By the end of the allotted time of seven weeks, both groups showed real improvements in cardiovascular fitness. Their blood pressure, insulin resistance and body composition all improved. However, what set the high-intensity group apart was that they got the aforementioned health benefits by only doing 15 percent of the exercise time done by the kids in the moderate-intensity group. (more…)
If you’re someone who indulges in the regular, or even occasional, soda or sugary fruit drink you’ll want to read this. While soda has already been linked to bone loss and is incredibly high in sugar, new research suggests that sugary drinks may also be associated with higher blood pressure levels in adults.
According to research in Hypertension: Journal of the American Heart Association, scientists found that for every extra sugar-sweetened beverage consumed in a day, study participants on average had significantly higher systolic blood pressure by 1.6 millimeters of mercury (mm Hg) and diastolic blood pressure by 0.8 mm Hg. This rise in blood pressure remained statistically significant even after adjusting for differences in body mass, researchers said. They also found that those drinking more than one serving per day consumed more calories than those who didn’t — an average of more than 397 calories per day.
Every five years, the Dietary Guidelines for Americans is reviewed and updated by the U.S. Department of Agriculture and the U.S. Department of Health. The 2010 guidelines were published today, and not only outline what foods are best for us, but also for the first time give advice on what foods to avoid.
In the introductory summary of the document, the Dietary Approaches to Stop Hypertension (DASH diet) is singled out as an eating plan that embodies the these updated dietary guidelines.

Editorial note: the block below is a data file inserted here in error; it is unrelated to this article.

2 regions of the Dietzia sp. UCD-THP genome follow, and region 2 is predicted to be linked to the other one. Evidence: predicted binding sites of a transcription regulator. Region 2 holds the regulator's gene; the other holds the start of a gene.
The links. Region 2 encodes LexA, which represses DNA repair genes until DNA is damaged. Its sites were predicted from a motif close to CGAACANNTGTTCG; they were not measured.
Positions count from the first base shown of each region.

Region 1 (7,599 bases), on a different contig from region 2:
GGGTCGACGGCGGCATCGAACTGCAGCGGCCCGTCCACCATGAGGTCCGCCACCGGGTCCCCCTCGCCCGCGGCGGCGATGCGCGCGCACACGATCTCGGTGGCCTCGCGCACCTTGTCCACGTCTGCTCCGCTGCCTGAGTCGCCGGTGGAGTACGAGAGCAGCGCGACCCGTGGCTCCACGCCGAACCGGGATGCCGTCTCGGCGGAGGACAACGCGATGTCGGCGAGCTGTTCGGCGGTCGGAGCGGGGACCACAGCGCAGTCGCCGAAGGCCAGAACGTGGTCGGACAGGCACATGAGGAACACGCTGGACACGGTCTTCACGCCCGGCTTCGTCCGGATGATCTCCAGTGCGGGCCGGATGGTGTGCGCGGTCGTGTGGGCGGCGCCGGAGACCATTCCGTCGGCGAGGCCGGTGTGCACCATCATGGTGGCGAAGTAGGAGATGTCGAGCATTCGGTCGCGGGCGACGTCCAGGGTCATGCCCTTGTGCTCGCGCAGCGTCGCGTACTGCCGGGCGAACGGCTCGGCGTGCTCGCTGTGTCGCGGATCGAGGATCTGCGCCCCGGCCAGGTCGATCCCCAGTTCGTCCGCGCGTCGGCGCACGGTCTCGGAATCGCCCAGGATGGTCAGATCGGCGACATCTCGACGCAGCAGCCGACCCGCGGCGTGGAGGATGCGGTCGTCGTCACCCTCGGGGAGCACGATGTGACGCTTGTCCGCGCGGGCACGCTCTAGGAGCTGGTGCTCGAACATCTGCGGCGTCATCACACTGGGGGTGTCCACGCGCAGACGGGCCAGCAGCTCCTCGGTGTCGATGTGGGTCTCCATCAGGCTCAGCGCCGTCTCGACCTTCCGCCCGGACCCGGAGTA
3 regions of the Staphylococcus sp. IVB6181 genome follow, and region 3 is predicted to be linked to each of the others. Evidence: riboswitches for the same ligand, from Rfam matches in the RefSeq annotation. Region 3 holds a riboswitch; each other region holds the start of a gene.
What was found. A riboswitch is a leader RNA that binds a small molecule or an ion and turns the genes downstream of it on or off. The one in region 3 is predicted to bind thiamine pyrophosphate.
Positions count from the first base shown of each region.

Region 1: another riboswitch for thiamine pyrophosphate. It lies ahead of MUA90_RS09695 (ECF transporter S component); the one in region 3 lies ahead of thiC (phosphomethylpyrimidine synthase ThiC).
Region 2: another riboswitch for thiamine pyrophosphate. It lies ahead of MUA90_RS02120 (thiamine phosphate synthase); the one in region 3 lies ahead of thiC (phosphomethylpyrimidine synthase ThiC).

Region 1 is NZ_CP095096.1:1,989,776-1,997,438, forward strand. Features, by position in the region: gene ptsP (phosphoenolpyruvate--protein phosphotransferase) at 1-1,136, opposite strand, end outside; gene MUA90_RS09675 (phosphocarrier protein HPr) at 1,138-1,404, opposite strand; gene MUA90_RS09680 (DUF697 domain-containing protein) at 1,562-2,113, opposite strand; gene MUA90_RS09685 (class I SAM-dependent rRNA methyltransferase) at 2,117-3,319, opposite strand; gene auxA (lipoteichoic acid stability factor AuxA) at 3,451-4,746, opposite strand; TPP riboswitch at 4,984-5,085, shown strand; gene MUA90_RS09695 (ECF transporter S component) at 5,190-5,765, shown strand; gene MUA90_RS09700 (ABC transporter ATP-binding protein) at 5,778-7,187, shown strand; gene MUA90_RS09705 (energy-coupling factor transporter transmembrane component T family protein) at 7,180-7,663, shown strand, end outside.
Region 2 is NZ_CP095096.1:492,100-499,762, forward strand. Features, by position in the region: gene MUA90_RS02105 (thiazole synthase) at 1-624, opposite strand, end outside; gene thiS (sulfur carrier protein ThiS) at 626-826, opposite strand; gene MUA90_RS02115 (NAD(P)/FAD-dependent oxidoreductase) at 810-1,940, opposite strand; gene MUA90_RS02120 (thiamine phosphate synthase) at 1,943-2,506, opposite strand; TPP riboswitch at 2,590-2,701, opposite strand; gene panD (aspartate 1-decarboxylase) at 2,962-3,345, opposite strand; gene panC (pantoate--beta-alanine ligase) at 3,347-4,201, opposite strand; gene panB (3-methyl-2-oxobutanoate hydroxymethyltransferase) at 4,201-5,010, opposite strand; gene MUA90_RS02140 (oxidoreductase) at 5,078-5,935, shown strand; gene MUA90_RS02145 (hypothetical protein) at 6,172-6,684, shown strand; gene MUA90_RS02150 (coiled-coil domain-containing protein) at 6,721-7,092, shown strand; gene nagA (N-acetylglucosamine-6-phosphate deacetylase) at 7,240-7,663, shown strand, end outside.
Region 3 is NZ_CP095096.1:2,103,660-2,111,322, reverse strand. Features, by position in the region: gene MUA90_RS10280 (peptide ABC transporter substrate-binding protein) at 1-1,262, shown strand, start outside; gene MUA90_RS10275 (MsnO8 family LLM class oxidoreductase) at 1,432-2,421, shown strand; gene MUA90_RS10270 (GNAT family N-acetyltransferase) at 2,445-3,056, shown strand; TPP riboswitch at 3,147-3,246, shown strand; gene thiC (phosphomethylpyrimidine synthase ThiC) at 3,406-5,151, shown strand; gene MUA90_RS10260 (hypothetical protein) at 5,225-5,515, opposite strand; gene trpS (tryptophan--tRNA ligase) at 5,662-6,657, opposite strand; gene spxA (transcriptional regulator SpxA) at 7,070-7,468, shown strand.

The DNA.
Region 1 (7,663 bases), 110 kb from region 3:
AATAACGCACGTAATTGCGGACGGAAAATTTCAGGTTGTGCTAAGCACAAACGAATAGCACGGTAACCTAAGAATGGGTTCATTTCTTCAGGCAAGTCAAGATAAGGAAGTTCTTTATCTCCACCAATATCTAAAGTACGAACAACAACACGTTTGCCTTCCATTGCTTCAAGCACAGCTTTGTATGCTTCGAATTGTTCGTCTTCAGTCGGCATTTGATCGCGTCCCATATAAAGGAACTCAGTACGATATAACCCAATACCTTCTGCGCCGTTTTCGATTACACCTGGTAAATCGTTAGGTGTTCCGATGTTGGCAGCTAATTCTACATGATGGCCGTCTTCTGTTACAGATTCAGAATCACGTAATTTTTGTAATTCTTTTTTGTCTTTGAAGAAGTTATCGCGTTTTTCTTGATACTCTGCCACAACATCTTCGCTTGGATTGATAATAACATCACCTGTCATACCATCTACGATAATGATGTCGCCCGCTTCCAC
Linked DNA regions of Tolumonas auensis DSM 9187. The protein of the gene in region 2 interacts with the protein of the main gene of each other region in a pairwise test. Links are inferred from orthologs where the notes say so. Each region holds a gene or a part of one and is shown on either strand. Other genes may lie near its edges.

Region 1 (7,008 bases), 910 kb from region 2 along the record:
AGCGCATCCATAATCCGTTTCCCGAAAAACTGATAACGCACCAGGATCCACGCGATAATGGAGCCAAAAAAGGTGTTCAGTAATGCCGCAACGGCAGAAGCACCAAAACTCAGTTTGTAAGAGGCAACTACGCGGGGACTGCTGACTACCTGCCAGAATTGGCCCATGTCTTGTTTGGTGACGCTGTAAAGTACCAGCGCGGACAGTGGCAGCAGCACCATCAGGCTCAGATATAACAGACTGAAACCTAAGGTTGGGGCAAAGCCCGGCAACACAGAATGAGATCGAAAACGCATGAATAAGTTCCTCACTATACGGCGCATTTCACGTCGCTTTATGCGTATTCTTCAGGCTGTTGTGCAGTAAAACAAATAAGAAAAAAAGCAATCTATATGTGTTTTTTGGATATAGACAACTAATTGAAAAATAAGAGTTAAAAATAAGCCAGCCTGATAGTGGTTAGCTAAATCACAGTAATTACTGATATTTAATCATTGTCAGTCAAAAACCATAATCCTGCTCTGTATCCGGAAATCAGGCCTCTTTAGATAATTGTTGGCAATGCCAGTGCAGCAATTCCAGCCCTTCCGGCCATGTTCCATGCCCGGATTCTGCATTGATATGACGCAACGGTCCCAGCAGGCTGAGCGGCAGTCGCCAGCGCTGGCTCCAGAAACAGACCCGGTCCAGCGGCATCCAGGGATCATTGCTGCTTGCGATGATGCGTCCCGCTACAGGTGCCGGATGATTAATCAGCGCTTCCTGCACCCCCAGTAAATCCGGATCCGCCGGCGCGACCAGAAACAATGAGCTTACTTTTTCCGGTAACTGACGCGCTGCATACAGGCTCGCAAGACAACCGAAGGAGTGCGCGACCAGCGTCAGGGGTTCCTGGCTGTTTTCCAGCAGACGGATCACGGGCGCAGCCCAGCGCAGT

The DASH Diet is a way of eating that’s been proven to reduce blood pressure, and has also been recommended by the American Heart Association and the National Institute of Health. On this diet, you will eat lots of fruits, vegetables, low fat dairy products, lean meats, fish, poultry, nuts, beans and whole grains. This eating plan will not only help to lower your blood pressure, it’s also a safe and effective weight-loss diet.
Two recently released products can help you keep your blood pressure in check using your iPhone. One is the iHealth Blood Pressure Monitoring System and the other is Withings iPhone Blood Pressure Cuff.
The iHealth Blood Pressure Monitoring System features a cuff and a dock for your iPhone or iPad. The device not only allows you to measure your blood pressure, but also to track changes in blood pressure and send or share results using the companion app. The dock will also charge you device.
February is American Heart Month, but that doesn’t mean you should only worry about having a healthy heart for 28 days out of the year. Heart health is incredibly important; if you take care of your heart, you’ll be less likely to suffer from heart disease and stroke, the most common killer in the USA.
The foods that you eat can have a great impact on your heart’s health. Think of your heart as a high performance sports car: if you put super-premium fuel in, you’ll get better results. Here are nine super-premium foods to keep your ticker in tip-top shape:
Oatmeal Oatmeal is good for your heart because it contains omega-3 fatty acids, fiber, potassium, and folate. The fiber in oatmeal is very beneficial for your heart because it can lower levels of your bad cholesterol (LDL), which can clear up your arteries.
Avocados Like oatmeal, avocados will help lower your LDL cholesterol levels; they will also raise the amount of good cholesterol (HDL) in your body. They also make it easier for your body to absorb other nutrients that are good for your heart, such as beta-carotene and lycopene.
Tune in this Wednesday, November 24 to The Doctors when the lid is blown off of America’s silent killer – salt.
On the show, you will learn how to take action and join the nationwide movement to Halt the Salt. Plus, The Doctors will reveal what store bought foods contain the greatest amounts of sodium and you will also learn which of your favorite foods contain too much salt on restaurant menus. (more…)